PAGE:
Brandesburton Primary School Science

Subject Leader : K . Platten


First and foremost develop a sense of excitement and curiosity about natural phenomena.  Science has changed our lives and is vital to the world’s future prosperity and we want our pupils to understand how science can be used to explain what is occurring, predict how things will behave and analyse causes. The science curriculum is designed to fully reflect the school aims of providing a curriculum that motivates, inspires and meets the needs of all pupils. The skills of ‘working scientifically’ are embedded into our lessons to ensure these skills are developed and built upon over time.


Careful consideration is given to aligning science topics with the overarching key stage theme wherever possible to help to build and retain knowledge and enhance cross-curricular learning. This gives pupils the opportunity to make real life historical and geographical links to their developing scientific knowledge. We have developed the use of class floor books for recording scientific investigations to more easily show progression from year group to year group. Suggested investigations to demonstrate and develop working scientifically skills have been mapped to the Key Stage One and Key Stage Two long-term plans. Science units fully align with the National Curriculum Programmes of Study and build progressively, with staff able to refer to knowledge matrices that show prior and successive learning opportunities. An effective programme of CPD is available to staff to ensure high levels of teacher confidence and knowledge to impact positively on teaching and learning. Teachers are encouraged to make use of a range of planning and resources from Developing Experts and Explorify. Pupil learning experiences are enhanced by visitors, visits and workshops to increase science capital.


We endeavour to increase children’s knowledge and understanding, so that they become proficient in selecting and using scientific equipment, collating and interpreting results as well as becoming increasingly confident in their ability to draw conclusions based on real evidence.  Our curriculum delivery is designed to promote critical thinking, questioning skills and the use of a wider range of vocabulary in communicating with their peers. We aim to help them understand the uses and implications of science, today and for the future and provide our learners with the foundations for understanding the world.

End points:

By the end of EYFS, pupils will:

  • explore the natural world around them, making observations and drawing pictures of animals and plants;
  • know some similarities and differences between the natural world around them and contrasting environments, drawing on their experiences and what has been read in class;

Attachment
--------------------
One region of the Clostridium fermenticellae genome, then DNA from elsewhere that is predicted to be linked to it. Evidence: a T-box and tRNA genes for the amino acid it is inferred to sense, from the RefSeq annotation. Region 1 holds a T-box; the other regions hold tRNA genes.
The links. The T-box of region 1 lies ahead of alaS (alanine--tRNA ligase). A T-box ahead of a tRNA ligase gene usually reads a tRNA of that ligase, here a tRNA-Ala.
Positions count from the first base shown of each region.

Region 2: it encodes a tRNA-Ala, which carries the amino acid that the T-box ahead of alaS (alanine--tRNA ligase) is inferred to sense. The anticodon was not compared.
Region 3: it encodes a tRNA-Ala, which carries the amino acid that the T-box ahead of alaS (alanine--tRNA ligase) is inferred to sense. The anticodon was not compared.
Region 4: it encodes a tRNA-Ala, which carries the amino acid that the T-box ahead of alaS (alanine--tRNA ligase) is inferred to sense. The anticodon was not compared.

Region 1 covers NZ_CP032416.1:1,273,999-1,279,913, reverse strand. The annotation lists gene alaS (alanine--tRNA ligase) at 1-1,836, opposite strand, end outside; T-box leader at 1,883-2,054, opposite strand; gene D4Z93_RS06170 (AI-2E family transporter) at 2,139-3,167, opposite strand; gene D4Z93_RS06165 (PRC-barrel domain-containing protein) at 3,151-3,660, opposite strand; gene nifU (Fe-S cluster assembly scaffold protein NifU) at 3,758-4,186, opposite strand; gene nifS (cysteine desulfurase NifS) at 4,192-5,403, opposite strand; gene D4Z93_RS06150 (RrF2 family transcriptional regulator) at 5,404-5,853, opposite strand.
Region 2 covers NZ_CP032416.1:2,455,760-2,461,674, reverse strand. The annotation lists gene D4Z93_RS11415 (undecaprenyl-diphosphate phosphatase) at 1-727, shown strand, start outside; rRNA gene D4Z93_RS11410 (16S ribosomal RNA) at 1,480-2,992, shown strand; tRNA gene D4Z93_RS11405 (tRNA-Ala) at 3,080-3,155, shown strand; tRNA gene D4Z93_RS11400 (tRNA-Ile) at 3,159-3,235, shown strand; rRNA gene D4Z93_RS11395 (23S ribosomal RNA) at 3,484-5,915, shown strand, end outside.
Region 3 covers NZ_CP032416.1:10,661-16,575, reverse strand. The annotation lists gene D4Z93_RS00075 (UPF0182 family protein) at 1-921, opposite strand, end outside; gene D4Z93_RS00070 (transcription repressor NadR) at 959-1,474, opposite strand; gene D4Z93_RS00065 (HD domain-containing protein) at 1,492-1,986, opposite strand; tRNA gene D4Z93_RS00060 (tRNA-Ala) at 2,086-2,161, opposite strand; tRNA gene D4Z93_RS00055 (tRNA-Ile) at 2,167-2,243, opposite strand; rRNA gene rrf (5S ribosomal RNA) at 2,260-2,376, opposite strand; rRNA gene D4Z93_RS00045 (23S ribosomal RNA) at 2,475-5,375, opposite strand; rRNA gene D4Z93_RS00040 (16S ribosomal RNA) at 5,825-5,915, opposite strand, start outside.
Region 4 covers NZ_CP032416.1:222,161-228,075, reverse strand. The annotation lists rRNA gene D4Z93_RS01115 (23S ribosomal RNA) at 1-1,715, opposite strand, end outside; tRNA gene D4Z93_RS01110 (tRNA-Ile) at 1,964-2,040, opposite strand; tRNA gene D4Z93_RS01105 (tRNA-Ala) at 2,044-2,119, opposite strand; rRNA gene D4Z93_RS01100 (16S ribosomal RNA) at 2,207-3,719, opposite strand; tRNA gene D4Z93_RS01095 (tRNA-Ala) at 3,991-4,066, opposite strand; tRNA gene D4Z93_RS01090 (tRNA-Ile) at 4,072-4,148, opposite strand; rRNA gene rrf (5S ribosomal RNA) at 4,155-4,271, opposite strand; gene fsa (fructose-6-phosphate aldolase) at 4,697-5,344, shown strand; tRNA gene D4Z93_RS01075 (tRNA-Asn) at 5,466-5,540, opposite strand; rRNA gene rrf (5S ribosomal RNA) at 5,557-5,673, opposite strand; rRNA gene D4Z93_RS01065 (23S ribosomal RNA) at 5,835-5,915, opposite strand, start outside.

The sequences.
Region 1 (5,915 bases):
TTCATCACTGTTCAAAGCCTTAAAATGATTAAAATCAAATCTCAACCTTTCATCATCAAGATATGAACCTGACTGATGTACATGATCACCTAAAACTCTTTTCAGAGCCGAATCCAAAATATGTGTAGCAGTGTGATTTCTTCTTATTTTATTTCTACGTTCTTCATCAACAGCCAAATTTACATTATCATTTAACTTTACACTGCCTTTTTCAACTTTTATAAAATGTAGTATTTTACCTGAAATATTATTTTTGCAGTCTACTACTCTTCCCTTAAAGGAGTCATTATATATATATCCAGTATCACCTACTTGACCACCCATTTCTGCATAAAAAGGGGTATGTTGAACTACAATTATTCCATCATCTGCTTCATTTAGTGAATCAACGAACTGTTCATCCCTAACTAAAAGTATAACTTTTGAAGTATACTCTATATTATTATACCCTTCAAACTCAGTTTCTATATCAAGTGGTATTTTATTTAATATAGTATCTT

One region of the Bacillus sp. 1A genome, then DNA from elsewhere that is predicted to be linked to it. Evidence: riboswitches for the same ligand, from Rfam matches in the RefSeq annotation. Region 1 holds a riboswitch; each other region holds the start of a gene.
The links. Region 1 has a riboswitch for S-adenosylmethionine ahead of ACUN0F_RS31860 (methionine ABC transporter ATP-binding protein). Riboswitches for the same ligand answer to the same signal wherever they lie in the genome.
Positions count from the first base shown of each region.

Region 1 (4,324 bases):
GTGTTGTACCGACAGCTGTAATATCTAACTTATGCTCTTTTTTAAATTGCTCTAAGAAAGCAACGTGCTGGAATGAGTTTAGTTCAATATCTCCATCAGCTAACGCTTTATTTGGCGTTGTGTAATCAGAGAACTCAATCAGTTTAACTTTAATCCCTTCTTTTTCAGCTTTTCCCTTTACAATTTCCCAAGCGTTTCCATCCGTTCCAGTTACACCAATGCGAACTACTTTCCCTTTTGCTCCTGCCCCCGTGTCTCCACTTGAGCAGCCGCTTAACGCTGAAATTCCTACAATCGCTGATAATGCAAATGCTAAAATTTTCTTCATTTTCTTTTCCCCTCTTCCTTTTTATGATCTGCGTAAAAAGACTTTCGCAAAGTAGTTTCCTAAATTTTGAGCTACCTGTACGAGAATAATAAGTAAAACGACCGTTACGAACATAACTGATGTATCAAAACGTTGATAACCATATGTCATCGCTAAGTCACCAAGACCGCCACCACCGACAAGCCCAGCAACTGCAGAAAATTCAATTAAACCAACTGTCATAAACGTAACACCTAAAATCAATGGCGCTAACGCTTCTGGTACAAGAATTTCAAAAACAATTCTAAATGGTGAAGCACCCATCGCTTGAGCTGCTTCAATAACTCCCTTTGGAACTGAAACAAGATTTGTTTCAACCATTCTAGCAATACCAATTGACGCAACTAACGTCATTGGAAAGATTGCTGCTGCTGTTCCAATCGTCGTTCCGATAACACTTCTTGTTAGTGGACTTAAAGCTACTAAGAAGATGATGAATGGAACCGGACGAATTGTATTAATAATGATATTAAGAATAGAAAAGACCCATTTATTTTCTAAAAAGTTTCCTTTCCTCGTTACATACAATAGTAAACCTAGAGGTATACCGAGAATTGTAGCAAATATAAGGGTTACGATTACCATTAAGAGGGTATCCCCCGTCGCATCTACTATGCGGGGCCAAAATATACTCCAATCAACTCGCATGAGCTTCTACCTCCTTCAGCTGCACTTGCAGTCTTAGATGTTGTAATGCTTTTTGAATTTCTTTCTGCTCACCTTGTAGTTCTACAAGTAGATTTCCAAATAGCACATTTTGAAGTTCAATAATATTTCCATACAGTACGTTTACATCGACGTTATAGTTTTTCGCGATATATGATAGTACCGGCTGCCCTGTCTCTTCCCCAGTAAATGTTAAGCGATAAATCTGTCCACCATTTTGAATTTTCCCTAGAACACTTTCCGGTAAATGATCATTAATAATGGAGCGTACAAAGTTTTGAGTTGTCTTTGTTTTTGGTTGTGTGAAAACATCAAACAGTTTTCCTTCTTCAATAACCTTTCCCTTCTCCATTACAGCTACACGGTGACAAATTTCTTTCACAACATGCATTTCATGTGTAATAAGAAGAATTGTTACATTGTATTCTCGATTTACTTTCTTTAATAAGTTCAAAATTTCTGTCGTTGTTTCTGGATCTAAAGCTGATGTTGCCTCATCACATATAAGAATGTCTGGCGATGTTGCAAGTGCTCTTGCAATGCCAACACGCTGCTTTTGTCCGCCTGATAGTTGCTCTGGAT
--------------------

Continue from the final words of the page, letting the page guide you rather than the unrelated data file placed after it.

• understand some important processes and changes in the natural world around them, including the seasons and changing states of matter

By the end of Key Stage 1, pupils will:

  • be encouraged to be curious and ask questions about what they notice.
  • be helped to develop their understanding of scientific ideas by using different types of scientific enquiry to answer their own questions, including observing changes over a period of time, noticing patterns, grouping and classifying things, carrying out simple comparative tests, and finding things out using secondary sources of information.
  • begin to use simple scientific language to talk about what they have found out and communicate their ideas to a range of audiences in a variety of ways.

By the end of Key Stage 2: pupils will:

  • pupils will broaden their scientific view of the world around them through exploring, talking about, testing and developing ideas about everyday phenomena and the relationships between living things and familiar environments and by beginning to develop their ideas about functions, relationships and interactions.
  • ask their own questions about what they observe and make some decisions about which types of scientific enquiry are likely to be the best ways of answering them, including observing changes over time, noticing patterns, grouping and classifying things, carrying out simple comparative and fair tests and finding things out using secondary sources of information.
  • draw simple conclusions and use some scientific language, first, to talk about and, later, to write about what they have found out
  • read and spell scientific vocabulary correctly and with confidence, using their growing word reading and spelling knowledge